Elijah retired in 1849 and left the business to his sons.  Several sources noted that the business was worth close to one million dollars at that time.

Elijah Van Syckel died on 11 February 1855 and was buried four days later in Laurel Hill Cemetery.VanSyckel_burials_LaurelHillCemetery_crop

George Cornell Prince

PrinceConcreteAdvertisementI grew up hearing stories about George Cornell Prince.  Unfortunately, I did not ask the right questions of the people who knew him and I am left with a life story with a few holes in it.  Perhaps one of my cousins will read this #52ancestors essay and can help fill in the blanks.

George C. Prince was born on 23 Mar 1869 in Bradford County, Pennsylvania to George M. and Elizabeth Alma Buttles Prince.  He was one of three children but one of two who lived to adulthood.  George grew up near Potterville, a very small community in Orwell township.

On 9 July 1894, George married Minnie Arabella Hine.  They were both residents of Bradford County at the time, and their first child, George Raymond Prince was born there on 28 April 1895.  However, by the time their second child was born (Philip Hine Prince (3 Dec 1896-31 Oct 1974), the family was living in Camden, New Jersey.

They do not appear on a census until 1910, at which point they have three living children: George R., Philip H., and my grandmother Kathryn Marie (1903-1993).  I learned through the New Jersey birth index that there was a fourth child, Edwin Everett Prince who was born 9 June 1898 but who died 24 Feb 1899.

Prince_Concrete_Courier_Post_Mon__Dec_19__1955_So this is the first mystery:  why did they pull up roots in Bradford County and move down to New Jersey?  Philip is born there as are Edwin and Kathryn but the family does not appear in either the federal 1900 census or the 1905 New Jersey census.  And yet, in a 1955 Camden Courier-Post article, George C. Prince is credited with forming the Prince Concrete Company in 1905.

This article provided clues to George Prince’s public service: he served on the Camden City Council as well as the School Board.  Widening the search to include Philadelphia area newspapers found articles about his election as President of the Camden Baptist Church Extension Society as well as a member of the Bradford County Society of Philadelphia.  One intriguing article talked about the role Prince Concrete played in the construction of the new Camden High School, which opened in 1926.  My father Barclay Gibbs Jones attended that high school.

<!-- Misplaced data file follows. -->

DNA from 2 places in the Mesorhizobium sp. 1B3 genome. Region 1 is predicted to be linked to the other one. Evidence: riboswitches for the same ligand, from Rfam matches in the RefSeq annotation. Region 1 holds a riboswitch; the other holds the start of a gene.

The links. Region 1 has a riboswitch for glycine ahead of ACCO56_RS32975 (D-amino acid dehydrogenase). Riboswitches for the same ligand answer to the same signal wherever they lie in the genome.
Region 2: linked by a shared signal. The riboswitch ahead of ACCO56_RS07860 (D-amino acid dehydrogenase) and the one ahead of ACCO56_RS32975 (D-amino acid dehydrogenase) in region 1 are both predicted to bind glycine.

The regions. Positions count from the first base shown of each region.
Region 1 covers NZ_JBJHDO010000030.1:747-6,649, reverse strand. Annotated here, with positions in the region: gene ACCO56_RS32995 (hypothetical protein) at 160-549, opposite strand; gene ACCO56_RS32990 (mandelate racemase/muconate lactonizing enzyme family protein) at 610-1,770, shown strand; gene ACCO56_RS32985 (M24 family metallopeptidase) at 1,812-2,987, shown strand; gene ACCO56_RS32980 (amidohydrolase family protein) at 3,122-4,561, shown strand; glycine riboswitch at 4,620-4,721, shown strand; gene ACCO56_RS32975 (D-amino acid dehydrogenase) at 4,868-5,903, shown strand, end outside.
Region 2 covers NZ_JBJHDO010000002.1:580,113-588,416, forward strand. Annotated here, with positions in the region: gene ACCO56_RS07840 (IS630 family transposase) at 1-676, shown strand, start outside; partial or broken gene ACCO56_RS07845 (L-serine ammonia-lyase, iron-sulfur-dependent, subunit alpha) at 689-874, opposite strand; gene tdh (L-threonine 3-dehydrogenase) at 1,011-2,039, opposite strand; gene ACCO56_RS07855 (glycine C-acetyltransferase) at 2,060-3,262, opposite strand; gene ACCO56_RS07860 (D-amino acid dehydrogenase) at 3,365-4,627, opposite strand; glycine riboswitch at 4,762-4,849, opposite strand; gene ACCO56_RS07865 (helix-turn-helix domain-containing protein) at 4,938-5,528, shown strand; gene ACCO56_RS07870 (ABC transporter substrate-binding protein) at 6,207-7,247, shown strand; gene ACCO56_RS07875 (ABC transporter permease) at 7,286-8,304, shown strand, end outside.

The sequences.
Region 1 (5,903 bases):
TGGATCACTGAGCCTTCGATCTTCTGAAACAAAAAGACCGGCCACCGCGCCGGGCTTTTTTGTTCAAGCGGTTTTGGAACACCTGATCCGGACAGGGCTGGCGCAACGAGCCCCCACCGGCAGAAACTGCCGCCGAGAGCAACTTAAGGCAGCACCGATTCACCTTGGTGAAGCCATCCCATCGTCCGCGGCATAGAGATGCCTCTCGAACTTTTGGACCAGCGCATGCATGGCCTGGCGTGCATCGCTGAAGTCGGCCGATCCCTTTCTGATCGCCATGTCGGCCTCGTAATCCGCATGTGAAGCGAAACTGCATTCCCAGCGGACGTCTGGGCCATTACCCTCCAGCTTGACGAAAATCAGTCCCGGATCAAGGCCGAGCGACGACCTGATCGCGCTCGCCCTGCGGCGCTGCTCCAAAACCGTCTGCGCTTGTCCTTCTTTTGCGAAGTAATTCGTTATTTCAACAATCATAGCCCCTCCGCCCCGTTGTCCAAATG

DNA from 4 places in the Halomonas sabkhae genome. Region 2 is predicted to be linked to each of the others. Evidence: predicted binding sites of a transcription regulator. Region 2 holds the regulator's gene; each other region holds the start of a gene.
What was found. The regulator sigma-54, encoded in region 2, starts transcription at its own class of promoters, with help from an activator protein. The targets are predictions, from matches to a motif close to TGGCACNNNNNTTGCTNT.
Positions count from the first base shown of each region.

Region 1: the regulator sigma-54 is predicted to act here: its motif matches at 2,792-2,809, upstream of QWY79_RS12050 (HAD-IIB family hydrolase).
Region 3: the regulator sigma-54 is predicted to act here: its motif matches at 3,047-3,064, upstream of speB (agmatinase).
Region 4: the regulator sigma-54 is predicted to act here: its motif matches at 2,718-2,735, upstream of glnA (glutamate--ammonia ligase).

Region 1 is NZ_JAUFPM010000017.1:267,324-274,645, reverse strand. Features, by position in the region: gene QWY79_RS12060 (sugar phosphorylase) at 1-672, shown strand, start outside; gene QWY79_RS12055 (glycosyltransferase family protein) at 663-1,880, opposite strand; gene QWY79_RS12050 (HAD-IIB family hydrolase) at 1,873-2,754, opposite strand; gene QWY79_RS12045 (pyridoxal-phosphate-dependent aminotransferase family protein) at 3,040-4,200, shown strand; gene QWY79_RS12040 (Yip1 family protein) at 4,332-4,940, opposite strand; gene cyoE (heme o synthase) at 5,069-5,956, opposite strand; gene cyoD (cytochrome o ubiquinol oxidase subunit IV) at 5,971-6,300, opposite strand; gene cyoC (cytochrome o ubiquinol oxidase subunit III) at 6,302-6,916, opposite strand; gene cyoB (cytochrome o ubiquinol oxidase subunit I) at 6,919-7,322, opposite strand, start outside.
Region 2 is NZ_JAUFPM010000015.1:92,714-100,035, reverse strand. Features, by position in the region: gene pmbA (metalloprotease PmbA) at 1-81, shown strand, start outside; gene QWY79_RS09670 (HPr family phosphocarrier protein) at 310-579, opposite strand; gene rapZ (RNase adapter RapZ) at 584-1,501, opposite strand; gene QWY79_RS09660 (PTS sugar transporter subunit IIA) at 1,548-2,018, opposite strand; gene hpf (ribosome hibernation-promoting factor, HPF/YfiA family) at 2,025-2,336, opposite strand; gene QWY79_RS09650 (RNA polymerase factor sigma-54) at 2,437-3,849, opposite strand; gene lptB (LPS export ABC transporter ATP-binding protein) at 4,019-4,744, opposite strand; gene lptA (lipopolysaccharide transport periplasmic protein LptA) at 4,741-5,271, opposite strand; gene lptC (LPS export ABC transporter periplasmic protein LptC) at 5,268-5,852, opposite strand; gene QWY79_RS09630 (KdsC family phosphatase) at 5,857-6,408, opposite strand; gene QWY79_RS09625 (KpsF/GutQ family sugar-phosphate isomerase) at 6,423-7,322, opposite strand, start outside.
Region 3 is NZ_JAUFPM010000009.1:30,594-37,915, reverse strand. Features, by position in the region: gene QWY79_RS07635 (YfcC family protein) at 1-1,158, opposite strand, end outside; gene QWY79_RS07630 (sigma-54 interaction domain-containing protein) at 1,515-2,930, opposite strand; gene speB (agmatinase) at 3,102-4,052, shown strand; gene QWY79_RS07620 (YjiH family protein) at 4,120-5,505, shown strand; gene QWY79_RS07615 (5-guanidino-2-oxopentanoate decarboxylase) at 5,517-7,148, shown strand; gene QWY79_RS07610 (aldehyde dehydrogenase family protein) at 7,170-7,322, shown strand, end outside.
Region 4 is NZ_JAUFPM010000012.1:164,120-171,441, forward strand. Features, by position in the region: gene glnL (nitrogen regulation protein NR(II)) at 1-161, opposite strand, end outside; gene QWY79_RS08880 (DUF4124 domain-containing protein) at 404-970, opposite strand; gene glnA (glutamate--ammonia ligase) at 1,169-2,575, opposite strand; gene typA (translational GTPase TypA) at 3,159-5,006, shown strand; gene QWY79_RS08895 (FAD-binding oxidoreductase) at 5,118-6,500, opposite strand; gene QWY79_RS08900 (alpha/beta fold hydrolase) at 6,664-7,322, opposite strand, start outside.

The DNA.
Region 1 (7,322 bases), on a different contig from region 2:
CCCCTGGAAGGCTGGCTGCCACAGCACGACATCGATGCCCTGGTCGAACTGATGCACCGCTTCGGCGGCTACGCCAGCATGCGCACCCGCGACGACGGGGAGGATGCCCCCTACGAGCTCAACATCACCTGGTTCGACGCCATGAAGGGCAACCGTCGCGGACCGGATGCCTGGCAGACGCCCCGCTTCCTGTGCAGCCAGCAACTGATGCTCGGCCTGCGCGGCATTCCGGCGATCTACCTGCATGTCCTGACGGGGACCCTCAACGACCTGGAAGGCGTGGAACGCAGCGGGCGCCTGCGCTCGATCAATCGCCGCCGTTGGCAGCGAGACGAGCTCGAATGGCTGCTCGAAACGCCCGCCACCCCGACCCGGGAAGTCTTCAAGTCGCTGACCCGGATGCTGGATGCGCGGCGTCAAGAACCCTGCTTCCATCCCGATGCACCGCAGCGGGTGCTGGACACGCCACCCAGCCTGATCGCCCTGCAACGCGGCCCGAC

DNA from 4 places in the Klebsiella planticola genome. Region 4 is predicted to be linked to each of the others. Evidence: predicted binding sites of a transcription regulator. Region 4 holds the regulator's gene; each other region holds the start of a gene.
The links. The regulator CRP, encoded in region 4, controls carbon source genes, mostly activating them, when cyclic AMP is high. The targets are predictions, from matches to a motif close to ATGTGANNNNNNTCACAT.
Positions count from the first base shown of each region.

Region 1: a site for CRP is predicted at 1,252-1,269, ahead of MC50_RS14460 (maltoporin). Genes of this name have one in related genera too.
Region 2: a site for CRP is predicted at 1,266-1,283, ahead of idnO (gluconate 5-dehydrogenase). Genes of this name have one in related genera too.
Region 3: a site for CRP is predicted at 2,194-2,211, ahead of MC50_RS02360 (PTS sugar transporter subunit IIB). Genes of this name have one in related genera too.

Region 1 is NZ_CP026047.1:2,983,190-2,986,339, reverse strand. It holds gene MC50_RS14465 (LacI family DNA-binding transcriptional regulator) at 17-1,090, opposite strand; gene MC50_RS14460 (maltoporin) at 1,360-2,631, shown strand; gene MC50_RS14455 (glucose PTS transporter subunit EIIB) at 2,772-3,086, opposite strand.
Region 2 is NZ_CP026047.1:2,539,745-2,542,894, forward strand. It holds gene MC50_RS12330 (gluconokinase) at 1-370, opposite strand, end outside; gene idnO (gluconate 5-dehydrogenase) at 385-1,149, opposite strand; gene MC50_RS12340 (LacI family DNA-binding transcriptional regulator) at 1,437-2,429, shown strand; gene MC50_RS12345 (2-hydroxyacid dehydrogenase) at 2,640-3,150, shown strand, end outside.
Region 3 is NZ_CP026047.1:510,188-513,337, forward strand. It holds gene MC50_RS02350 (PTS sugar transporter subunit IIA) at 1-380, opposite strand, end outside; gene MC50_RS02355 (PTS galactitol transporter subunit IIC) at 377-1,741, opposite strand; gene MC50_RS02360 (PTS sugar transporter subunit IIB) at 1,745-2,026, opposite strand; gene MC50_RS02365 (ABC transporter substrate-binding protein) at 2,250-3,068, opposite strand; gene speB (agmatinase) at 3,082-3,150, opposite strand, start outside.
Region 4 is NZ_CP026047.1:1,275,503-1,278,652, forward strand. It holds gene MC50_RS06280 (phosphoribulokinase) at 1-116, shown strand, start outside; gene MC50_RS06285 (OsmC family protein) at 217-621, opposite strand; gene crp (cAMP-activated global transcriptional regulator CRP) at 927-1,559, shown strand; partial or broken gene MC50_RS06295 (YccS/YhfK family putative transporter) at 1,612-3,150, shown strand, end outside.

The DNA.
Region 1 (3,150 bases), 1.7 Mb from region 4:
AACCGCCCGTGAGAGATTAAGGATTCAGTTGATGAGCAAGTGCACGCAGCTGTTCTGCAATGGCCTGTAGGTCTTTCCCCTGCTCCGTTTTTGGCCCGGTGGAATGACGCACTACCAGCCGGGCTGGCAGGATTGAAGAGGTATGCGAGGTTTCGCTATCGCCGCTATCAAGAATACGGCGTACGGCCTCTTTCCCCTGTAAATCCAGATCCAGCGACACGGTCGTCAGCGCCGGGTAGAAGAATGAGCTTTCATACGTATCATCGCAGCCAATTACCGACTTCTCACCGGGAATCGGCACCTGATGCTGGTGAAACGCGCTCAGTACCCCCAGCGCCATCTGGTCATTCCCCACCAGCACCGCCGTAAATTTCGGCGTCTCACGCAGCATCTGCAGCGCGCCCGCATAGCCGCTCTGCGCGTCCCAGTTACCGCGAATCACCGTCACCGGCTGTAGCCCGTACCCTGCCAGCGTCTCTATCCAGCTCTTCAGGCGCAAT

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George Prince died on 20 December 1959 at the home of Kathryn and Leonard Preston (22 Euclid Ave.).  His wife Minnie preceded him in death on 23 June 1931.  They are buried in the Prince family plot in Bethel Memorial Park in Pennsauken, NJ.  My grandparents Kathryn and Leonard still owned that property when I was a child and my cousin would terrify me with ghost stories about all the relatives who died in that home.  I was too young, and too modern, to realize that being able to die at home surrounded by family was probably the best way to go.

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Aaron Van Syckel

This week in #52ancestors I travel back six generations, which I am incredibly lucky to be able to identify, to Aaron Van Syckel, seventh son of Reinier Van Syckel.  Again this is one of my Dutch ancestors but this line settled in Hunterdon County, New Jersey.
Aaron Van Syckel was born on 8 July 1764 to Reinier (1723-1803) and Maake “Mercy Longstreet” Langstraat (d. 1815) Van Syckel.  Aaron’s generation appears to have been the one that started transitioning from the original “Van Sickelen” to the current “Van Syckel.”  Of course, there are many variations currently, Van Sickel, Van Sickle, Vansickle, etc., but this branch seems to have settled on the “yckel” spelling.
Aaron married Catharine Opducke or Opdyke (1762-1851) in 1785 and the couple had eight children:
  • John Van Syckel (1786-1864)
  • Elijah Van Syckel (1788-1855)
  • Daniel Van Syckel (1790-1861)
  • Aaron Van Syckel (1793-1874)
  • Mercy Van Syckel (1796-1850)
  • William Van Syckel (1798-1859)
  • Alice Van Syckel (1803-1871)
  • Fanny Van Syckel (1805-1884)
van-syckels-tavern2-1Aaron Van Syckel inherited a sizable estate from his father totaling 240 acres, which he built into quite an empire.  In 1800, he purchased a tavern owned by David Reynolds in Bethlehem township, which he made his home.  There was also a store nearby which he ran with his son Aaron Jr. as well as a post office.  The tavern is listed on both state and National Historic Registers and I remember as a child going to see the buildings at Van Syckel’s corner.
Aaron Van Syckel was active in local political affairs.  The History of Hunterdon County notes that in addition to serving as a presidential elector in 1821, he was also elected to the General Assembly (1808-1814) and stood as Sheriff on several occasions (1803 and 1835).  On 11 November 1803, as sheriff he was responsible for carrying out the execution by hanging of Brom, an African American slave accused of murdering another slave.
Bethlehem Presbyterian Church markerAaron Van Syckel was a member of the Bethlehem Presbyterian Church and helped that congregation erect a stone church in 1830.  It is no longer standing but there is a marker noting the construction and, of course, the cemetery is still there.
Aaron Van Syckel died on 28 November 1838, and is buried in the cemetery at Bethlehem.  His will gives a clue as to the extensive holdings he acquired over his life.